Turkey jets hits PKK positions in Kurdistan Region
The Turkish Air Force jets hit the positions of the Kurdistan Workers’ Party (PKK) militants in Zap in Kurdistan Region, the Turkish General Staff said in a message October 18.
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On Sept. 28, when Russian President Vladimir Putin and Turkish President Recep Tayyip Erdogan jointly stated their support for the sovereignty and territorial integrity of Iraq, they also made a point of stressing their countries' continued commitment to two joint mega energy projects: the Turkish Stream gas pipeline and the Akkuyu nuclear power plant. The success of these projects would diminish the importance of the Kurdistan Regional Government (KRG) as a regional economic actor, pushing the significance of its oil and gas resources into the background. Given the KRG's apparent hope to leverage such resources as part of a continued drive for independence — a drive Erdogan has said would lead to "even more serious mistakes” by the KRG — Erdogan and Putin’s joint statements are worthy of increased scrutiny.
After Iraqi Kurds voted for independence Sept. 25, Turkish President Recep Tayyip Erdogan threatened to “starve” them into submission by cutting the Kirkuk-Ceyhan oil pipeline and closing the border. He even threatened to send troops into Iraqi Kurdistan. But by the end of the week, all Turkey appeared to have done was to stop Turkish airliners from flying to northern Iraq.

Turkish Prime Minister Binali Yildirim said the Kurdish Regional Government (KRG) would be "responsible for the upcoming incidents in the region".
Turkey has asked the Ankara representative of Masoud Barzani’s Kurdistan Democratic Party (KDP), Omer Merani, to not return to Turkey, Foreign Minister Mevlut Cavusoglu said on Sept. 26.

Since the Kurdistan Regional Government (KRG) announced in June that it will hold a referendum on declaring independence from Iraq, the Turkish government has maintained a coolheaded approach — until now. As the Sept. 25 referendum approaches, Ankara seems to be toughening its stance against Iraqi Kurdistan independence.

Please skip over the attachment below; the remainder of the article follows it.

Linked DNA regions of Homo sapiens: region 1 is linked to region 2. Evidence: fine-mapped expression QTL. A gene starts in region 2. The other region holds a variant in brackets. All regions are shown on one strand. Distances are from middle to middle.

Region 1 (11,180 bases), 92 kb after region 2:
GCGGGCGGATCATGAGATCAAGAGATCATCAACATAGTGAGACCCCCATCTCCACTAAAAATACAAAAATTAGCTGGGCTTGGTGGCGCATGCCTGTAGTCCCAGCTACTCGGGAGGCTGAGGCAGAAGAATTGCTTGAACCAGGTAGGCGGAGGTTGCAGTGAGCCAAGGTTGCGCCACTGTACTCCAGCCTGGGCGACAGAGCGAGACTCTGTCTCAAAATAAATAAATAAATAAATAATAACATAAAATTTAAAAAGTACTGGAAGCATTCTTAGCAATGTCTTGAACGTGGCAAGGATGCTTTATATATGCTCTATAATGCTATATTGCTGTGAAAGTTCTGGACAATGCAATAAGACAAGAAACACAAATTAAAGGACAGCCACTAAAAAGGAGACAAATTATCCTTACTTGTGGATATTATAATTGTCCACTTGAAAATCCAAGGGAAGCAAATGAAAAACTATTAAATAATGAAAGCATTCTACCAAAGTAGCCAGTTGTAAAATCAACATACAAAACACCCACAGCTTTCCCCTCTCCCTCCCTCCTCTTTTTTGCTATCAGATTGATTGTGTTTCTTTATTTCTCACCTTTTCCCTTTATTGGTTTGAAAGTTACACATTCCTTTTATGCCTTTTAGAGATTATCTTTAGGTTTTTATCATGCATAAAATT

President Trump outlined Cold War-era bilateral relations between the United States and Turkey after a meeting with Turkish President Recep Tayyip Erdogan at the White House in May. Trump’s remarks are a striking reminder of how much has changed over the quarter-century since the fall of the Soviet Union. “Turkey was a pillar in the Cold War against communism. It was a bastion against Soviet expansion. And Turkish courage in war is legendary,” said Trump. However, today, the Cold War and the Soviet Union are becoming a distant memory, and U.S.–Turkish bilateral relations are no longer based on the struggle against a shared enemy.
In a bid to facilitate the return of Syrian refugees in Turkey to their homes, the Turkish government has been making considerable efforts to reconstruct and rehabilitate the destroyed Syrian areas that were liberated during Operation Euphrates Shield, a cross-border military operation launched by Turkey in partnership with the Free Syrian Army (FSA) on Aug. 24, 2016, against the Islamic State (IS) in northern Syria.
A Kurdish militant group claimed today that it has captured Turkish intelligence officers. Diyar Xerib, a Kurdish leader linked to the Kurdistan Workers Party (PKK), said the PKK had “arrested” two Turkish nationals working for Turkey’s national spy agency MIT, but had refrained from publicizing the incident so as not to create problems for the local government.
The July 5 headline in Turkey’s Hurriyet newspaper, quoting Deputy Prime Minister Numan Kurtulmus reads as follows: “Turkey Says It’s Not Declaring War On YPG [Yekîneyên Parastina Gel or People's Protection Units],” the main Syrian Kurdish militia just across the border. But, Kurtulmus added, “if Turkey sees a YPG movement in northern Syria that is a threat to it, it will retaliate in kind.”
Donald J. Trump declared: “We support Turkey in the first fight against terror and terror groups like ISIS and the PKK, and ensure they have no safe quarter, the terror groups” (16 May 2017). Equating the Islamic State in Iraq and Syria (ISIS) with the Kurdistan Workers’ Party (PKK) shows a profound lack of nuance. While the United States lists both ISIS and the PKK as a Foreign Terrorist Organization (FTO), their ideology and tactics are dramatically different.